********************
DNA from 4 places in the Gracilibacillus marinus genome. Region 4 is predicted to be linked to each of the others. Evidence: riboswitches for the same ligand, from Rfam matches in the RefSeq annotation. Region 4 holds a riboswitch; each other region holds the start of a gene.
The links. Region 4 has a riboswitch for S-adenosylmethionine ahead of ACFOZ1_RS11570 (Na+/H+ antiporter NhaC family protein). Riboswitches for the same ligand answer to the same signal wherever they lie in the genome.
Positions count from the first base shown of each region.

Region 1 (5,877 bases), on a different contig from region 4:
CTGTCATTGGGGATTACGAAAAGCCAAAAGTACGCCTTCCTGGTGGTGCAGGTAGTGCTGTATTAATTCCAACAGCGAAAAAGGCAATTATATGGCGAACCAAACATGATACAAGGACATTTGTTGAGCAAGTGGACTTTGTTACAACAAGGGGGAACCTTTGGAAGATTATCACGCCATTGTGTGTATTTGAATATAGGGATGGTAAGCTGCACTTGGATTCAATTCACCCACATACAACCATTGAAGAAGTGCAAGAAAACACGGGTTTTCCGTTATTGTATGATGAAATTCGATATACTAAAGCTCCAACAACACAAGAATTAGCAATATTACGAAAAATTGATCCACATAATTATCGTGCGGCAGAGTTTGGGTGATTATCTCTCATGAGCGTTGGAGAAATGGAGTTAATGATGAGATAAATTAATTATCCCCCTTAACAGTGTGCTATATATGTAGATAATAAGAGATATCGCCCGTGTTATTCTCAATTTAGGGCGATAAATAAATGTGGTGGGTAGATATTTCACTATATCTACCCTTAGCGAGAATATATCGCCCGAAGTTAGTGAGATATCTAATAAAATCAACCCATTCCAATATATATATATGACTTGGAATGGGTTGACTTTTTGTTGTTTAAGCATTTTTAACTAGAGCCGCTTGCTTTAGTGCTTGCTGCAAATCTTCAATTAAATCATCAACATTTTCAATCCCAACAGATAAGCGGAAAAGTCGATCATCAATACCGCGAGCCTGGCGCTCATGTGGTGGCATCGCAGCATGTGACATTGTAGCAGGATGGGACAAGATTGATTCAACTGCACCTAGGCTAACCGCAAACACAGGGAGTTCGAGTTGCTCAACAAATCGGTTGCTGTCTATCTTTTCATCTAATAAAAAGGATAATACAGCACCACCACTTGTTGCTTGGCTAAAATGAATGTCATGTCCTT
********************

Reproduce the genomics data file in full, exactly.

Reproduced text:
DNA from 4 places in the Gracilibacillus marinus genome. Region 4 is predicted to be linked to each of the others. Evidence: riboswitches for the same ligand, from Rfam matches in the RefSeq annotation. Region 4 holds a riboswitch; each other region holds the start of a gene.
The links. Region 4 has a riboswitch for S-adenosylmethionine ahead of ACFOZ1_RS11570 (Na+/H+ antiporter NhaC family protein). Riboswitches for the same ligand answer to the same signal wherever they lie in the genome.
Positions count from the first base shown of each region.

Region 1 (5,877 bases), on a different contig from region 4:
CTGTCATTGGGGATTACGAAAAGCCAAAAGTACGCCTTCCTGGTGGTGCAGGTAGTGCTGTATTAATTCCAACAGCGAAAAAGGCAATTATATGGCGAACCAAACATGATACAAGGACATTTGTTGAGCAAGTGGACTTTGTTACAACAAGGGGGAACCTTTGGAAGATTATCACGCCATTGTGTGTATTTGAATATAGGGATGGTAAGCTGCACTTGGATTCAATTCACCCACATACAACCATTGAAGAAGTGCAAGAAAACACGGGTTTTCCGTTATTGTATGATGAAATTCGATATACTAAAGCTCCAACAACACAAGAATTAGCAATATTACGAAAAATTGATCCACATAATTATCGTGCGGCAGAGTTTGGGTGATTATCTCTCATGAGCGTTGGAGAAATGGAGTTAATGATGAGATAAATTAATTATCCCCCTTAACAGTGTGCTATATATGTAGATAATAAGAGATATCGCCCGTGTTATTCTCAATTTAGGGCGATAAATAAATGTGGTGGGTAGATATTTCACTATATCTACCCTTAGCGAGAATATATCGCCCGAAGTTAGTGAGATATCTAATAAAATCAACCCATTCCAATATATATATATGACTTGGAATGGGTTGACTTTTTGTTGTTTAAGCATTTTTAACTAGAGCCGCTTGCTTTAGTGCTTGCTGCAAATCTTCAATTAAATCATCAACATTTTCAATCCCAACAGATAAGCGGAAAAGTCGATCATCAATACCGCGAGCCTGGCGCTCATGTGGTGGCATCGCAGCATGTGACATTGTAGCAGGATGGGACAAGATTGATTCAACTGCACCTAGGCTAACCGCAAACACAGGGAGTTCGAGTTGCTCAACAAATCGGTTGCTGTCTATCTTTTCATCTAATAAAAAGGATAATACAGCACCACCACTTGTTGCTTGGCTAAAATGAATGTCATGTCCTT